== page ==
Wilkins, (Sir) Charles (1749-1836) Orientalist, founder member of the asiatic society in Calcutta, inventor of modern Bangla and Persian printing typefaces. Charles Wilkins joined the east india company service in 1770 as a writer (probationer clerk). While posted in Malda he acquired moderate proficiency in Bangla, Sanskrit and Persian. He is said to be the first British to develop interest in Orientalism and learn Sanskrit thoroughly. For the use of the Europeans he wrote A Grammar of Sanskrit as early as 1779. While in Calcutta, he got patronage from Governor General Warren hastings (himself an ardent lover of Orientalism) to pursue his interest. With the help of the local pundits he launched a drive to collect oriental manuscripts and inscriptions and read and interpret them.
In the history of orientalism Wilkins is particularly remarkable, because, he happened to be the first European Orientalist to read Sanskrit inscriptions for the reconstruction of ancient history. The first successful effort at interpretation of Sanskrit inscription was made by him in 1785, when he read the Badal Pillar Inscription (Dinajpur district) of the Pala king narayanapala. Later the Maukhari inscriptions from the Barabar Hill caves (in Bihar) enabled Wilkins to tackle the inscriptions of the Gupta rulers. It was indeed an epoch-making event that his epigraphic readings led to discoveries of Pala and Maukhari dynasties and thus laying the foundation of epigraphic and paleographic studies in the world of orientlism.
Under the patronage of Warren Hastings, Wilkins translated the Bhagabadgita (1785) and undertook experiments for preparing designs of Bangla and Persian typefaces, which he successfully did with the help of Pundit Panchanan. Wilkins happened to be the pioneer in setting up printing press for Bangla and Persian languages, an event, which in effect brought a revolution in printing and in the production of books. The first book printed with the types of Bangla alphabet was NB Halhed's A Grammar of the Bengal Language (1778). Halhed acknowledged his debt to Wilkins in glowing terms. In publishing the book Wilkins took upon himself, according to Halhed, 'the various occupations of the metallurgist, the engraver, the founder and the printer'.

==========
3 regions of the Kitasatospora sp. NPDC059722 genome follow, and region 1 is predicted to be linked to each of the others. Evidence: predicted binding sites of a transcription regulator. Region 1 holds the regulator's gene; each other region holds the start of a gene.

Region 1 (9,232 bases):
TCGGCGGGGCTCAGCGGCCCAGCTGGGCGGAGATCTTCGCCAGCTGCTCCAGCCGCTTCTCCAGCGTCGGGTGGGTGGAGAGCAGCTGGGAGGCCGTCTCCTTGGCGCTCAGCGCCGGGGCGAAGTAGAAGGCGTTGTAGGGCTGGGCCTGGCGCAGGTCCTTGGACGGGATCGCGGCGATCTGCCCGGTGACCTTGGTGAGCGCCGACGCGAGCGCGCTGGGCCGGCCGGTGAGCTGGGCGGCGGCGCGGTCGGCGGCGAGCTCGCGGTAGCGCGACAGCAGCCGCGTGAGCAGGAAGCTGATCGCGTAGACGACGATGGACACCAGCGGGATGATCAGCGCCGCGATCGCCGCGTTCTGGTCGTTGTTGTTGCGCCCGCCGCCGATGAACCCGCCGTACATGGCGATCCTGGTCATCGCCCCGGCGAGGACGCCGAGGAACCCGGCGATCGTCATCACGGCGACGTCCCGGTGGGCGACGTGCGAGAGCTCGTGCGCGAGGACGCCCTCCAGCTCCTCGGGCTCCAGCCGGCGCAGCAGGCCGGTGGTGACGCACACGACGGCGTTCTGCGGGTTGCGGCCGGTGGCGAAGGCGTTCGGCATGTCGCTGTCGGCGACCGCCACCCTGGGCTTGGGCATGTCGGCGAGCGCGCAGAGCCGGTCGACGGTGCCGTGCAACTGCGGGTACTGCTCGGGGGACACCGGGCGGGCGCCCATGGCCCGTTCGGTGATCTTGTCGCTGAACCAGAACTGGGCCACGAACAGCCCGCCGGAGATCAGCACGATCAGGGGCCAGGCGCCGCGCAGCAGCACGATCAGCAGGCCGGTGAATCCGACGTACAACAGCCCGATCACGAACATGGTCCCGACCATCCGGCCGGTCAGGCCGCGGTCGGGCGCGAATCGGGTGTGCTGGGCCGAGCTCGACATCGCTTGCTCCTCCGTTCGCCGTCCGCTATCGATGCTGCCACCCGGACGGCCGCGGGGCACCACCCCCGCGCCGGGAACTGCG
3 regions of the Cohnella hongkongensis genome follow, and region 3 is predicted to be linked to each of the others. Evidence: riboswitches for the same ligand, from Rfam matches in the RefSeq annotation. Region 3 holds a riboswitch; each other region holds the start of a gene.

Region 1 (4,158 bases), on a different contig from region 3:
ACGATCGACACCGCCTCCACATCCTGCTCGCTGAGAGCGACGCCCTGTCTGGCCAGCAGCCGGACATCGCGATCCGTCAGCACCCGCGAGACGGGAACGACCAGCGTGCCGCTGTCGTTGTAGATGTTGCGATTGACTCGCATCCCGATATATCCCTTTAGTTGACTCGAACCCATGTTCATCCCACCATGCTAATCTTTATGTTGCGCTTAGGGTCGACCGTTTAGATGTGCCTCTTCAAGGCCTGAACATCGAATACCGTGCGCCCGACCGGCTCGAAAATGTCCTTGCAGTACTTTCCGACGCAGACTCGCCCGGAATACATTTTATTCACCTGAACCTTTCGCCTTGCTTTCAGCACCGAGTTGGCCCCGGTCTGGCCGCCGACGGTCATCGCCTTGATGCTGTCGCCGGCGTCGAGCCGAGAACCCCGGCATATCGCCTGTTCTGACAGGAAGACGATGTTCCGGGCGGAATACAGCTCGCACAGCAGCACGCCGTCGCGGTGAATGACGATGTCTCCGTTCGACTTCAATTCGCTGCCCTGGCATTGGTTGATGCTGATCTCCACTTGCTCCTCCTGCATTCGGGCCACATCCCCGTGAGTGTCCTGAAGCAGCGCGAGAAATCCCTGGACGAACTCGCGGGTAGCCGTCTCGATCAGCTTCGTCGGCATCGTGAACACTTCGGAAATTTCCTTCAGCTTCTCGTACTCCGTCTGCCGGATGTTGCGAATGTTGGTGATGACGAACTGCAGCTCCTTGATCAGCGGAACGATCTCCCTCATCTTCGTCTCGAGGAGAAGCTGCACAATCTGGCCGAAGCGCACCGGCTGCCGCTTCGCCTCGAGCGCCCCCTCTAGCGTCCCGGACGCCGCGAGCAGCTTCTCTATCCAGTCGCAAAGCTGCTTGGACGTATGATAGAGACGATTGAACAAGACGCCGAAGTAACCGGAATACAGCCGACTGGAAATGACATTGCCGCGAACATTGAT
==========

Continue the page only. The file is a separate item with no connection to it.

The government, which had no press for Indian languages before Wilkins invented the Bangla and Persian types, now began to publish its Bangla publications from his printing press. Wilkins began publishing the research journal Asiatick Researches (est. 1788) on his own. It was from Wilkins's press and under his supervision and press-editing that the Asiatic Researches was first published. Later on, it was recognised by the Asiatic Society to be its own organ. On his return home, Wilkins published translations of Hitopadesa, (or Fables of Pilpai) and Sakuntala. The Royal Society of London made him a Fellow in 1788. In 1800, he was invited to take up the post of the first director of the India House Library, which became over time the world famous 'India Office Library' (now British Library - Oriental Collections). As a visitor he joined the haileybury college in 1806. In 1808 Wilkins produced another Sanskrit Grammar. Oxford made him a DCL in 1805. King George IV gave him the badge of the Guelphic Order and he was duly knighted in 1833. [Sirajul Islam]
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